With all the money that pharmaceutical companies spend on advertising and promoting drugs, one would think that there is an abundance of drugs in the supply chain. For the most part there is but the U.S., India and other nations are facing shortages of tuberculosis (TB) drugs. In India, some clinics are turning away sick children due to short supplies of pediatric doses, and in a risky move, adult pills are sometimes being split to approximate children’s dosages. In the U.S., some patients who are infected, have lacked access to the most commonly used drug for that form of TB. Leaving them instead to wait for the supply to improve or take another drug that doctors fear could worsen drug resistant TB if not properly used.
Turbeculosis is becoming increasingly drug-resistant and untreatable. The demand for treatment has outstripped supply. To make matters worse if a patient starts and then stops taking a TB drug, even briefly, the disease can quickly become resistant to the treatment. So you would think that pharmaceutical companies would be producing these drugs daily. So why hasn’t pharmaceutical companies ramped up production? There has been limited availability of rifampicin, the most powerful TB drug, and two other medicines, streptomycin and kanamycin.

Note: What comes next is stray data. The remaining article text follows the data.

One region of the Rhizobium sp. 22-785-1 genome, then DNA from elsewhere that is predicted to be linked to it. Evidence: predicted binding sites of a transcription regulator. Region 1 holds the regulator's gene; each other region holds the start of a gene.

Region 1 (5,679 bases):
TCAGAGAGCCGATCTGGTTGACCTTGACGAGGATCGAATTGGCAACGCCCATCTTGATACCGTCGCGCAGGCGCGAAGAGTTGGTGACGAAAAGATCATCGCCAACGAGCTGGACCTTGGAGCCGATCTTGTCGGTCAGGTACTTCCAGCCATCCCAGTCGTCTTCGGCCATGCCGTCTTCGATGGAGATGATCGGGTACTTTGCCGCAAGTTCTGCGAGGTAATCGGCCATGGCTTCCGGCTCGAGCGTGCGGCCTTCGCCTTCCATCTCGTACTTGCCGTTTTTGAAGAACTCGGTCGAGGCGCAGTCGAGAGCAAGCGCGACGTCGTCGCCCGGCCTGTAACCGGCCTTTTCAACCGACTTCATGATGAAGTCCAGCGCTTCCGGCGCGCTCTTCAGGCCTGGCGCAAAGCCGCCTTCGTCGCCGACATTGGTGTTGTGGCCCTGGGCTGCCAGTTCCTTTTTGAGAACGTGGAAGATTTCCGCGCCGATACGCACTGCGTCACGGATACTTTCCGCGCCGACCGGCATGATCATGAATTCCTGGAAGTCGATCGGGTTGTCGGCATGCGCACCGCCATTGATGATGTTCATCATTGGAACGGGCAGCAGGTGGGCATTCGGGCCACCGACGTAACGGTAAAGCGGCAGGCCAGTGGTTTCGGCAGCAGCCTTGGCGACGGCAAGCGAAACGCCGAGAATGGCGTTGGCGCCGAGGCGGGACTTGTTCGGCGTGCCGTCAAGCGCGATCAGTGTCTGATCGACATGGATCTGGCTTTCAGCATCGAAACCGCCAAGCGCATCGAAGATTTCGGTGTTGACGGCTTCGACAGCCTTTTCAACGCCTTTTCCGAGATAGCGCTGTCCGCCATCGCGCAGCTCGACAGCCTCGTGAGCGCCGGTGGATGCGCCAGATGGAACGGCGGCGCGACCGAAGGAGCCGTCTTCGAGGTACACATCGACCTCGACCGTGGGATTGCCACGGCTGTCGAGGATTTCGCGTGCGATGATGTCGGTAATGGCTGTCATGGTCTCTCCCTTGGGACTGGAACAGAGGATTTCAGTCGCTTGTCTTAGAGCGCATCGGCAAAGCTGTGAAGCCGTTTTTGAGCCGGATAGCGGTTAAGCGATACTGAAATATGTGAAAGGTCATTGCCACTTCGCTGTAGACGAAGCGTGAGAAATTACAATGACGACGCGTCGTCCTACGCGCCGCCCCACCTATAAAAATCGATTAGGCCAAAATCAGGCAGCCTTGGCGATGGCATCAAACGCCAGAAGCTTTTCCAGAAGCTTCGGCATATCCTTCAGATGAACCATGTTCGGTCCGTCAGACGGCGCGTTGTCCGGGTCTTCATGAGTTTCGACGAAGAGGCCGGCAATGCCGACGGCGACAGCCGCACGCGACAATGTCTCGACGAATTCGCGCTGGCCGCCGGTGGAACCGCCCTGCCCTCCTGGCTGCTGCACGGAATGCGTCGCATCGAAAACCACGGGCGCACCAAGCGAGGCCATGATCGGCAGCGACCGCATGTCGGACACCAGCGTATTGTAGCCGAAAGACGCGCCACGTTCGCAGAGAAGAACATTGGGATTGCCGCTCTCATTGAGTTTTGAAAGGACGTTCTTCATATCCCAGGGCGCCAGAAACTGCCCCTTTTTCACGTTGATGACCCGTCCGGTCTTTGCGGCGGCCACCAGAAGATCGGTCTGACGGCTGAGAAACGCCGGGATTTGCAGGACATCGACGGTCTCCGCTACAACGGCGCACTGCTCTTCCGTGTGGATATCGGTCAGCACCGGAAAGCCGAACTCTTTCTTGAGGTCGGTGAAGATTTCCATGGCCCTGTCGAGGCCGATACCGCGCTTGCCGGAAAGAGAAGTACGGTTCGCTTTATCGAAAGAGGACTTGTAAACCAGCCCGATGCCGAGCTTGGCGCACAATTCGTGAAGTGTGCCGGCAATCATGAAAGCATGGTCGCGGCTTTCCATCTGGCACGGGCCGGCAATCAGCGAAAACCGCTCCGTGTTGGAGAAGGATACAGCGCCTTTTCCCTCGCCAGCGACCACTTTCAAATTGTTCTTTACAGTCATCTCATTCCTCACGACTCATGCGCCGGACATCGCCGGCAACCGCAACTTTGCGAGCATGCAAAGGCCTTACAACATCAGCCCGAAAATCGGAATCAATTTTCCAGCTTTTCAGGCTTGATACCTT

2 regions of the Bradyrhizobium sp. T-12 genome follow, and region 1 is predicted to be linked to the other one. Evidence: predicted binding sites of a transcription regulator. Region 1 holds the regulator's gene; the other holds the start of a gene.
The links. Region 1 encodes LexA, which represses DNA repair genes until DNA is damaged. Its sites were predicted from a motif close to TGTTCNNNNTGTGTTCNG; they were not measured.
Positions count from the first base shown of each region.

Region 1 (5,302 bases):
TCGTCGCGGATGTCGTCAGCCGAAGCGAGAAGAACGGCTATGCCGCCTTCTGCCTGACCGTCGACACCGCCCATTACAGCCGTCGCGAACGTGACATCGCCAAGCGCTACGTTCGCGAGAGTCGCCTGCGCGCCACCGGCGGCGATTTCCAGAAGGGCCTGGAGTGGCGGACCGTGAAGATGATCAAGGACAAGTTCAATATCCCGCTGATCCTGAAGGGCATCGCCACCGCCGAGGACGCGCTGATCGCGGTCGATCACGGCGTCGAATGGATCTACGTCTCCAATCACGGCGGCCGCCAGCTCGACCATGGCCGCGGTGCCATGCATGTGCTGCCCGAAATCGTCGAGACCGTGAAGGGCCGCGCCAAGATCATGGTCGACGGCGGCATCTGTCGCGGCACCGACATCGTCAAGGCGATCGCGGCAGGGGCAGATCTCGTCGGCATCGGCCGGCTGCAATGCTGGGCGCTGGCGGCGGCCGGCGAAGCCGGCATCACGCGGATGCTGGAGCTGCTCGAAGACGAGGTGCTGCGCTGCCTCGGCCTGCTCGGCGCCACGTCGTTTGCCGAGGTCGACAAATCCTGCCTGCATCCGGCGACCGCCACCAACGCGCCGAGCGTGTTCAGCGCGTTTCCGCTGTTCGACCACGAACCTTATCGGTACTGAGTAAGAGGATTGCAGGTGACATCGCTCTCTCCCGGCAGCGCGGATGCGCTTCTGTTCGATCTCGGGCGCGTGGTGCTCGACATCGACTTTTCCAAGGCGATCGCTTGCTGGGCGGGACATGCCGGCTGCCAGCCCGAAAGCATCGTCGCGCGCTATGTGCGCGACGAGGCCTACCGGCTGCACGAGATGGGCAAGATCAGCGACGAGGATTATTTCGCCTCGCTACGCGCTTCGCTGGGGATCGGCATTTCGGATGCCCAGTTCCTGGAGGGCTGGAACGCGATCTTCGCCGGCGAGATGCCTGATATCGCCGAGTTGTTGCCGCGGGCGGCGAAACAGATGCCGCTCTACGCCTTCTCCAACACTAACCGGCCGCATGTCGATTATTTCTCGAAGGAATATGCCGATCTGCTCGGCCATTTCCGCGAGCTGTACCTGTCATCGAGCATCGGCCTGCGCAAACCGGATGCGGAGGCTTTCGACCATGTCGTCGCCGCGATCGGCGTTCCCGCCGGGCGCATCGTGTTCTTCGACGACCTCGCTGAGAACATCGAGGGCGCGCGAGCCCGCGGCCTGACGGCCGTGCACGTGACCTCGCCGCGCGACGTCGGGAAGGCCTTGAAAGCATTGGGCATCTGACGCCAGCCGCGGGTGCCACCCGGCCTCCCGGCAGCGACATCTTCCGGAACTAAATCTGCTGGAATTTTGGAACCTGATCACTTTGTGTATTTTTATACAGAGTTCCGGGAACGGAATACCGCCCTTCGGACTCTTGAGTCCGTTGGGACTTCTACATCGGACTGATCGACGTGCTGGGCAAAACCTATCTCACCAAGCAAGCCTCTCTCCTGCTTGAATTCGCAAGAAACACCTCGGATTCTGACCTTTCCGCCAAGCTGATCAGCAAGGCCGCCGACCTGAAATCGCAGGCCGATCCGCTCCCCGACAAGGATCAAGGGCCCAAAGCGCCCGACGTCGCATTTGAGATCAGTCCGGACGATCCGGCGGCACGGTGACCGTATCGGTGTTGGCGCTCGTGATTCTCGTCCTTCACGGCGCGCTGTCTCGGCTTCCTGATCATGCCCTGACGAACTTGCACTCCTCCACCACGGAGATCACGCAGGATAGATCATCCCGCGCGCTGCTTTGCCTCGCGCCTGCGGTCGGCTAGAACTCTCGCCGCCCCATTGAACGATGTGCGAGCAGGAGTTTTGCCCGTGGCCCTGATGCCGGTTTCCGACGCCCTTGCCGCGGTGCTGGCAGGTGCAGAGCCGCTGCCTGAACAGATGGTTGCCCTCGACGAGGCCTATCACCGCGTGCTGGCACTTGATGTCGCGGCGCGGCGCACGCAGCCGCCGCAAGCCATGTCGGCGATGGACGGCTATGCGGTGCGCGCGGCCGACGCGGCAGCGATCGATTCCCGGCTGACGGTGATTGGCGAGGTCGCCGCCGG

Supply Chain Errors
The shortages reflect fundamental problems including poor government purchasing systems, weak supply chains, poor profitability for some drugs and inadequate methods of gauging demand. The extent of global shortages is difficult to assess for some of the very reasons shortages occur: poor tracking of drug supply and a lack of good global reporting system. Once drugs are manufactured and sold to distributors, no one knows if more is needed under there is very little supply left. Think of it this way, TB killed 990,000 people in 2011, according to the World Health Organization.
In India 1.5 million people currently receive free drugs at 13,000 Indian government centers nationwide. India’s supply woes arose soon after the planned expiration of a five-year grant from the British government providing TB drugs to a big portion of the country. The Indian government needed to quickly begin the months long process of soliciting bids from companies to buy the vast volumes of drugs needed, but instead delayed. Without these orders, drug manufacturers can’t schedule drug production. Here is the real kicker, Indian drug manufacturers account for most of the global production of turbeculosis drugs.
New forecasting tools, an early warning system for stockouts and other measures are being introduced worldwide to try and prevent drug shortages. Governments are also working on ways to consolidate orders for TB drugs, to create steadier demand so manufacturers aren’t flooded with last-minute orders. The goal is to become a “customer of choice” for drug makers. At present, drug makers say governments agencies order so erratically and estimate demand so poorly that it is hard to manufacture the right amount. To add to the pain, governments aren’t often customers of choice because they drive prices down so low that it often is not profitable to sell to them. A balance has to be struck between price and demand.
Are you taking any medication that has had a shortage?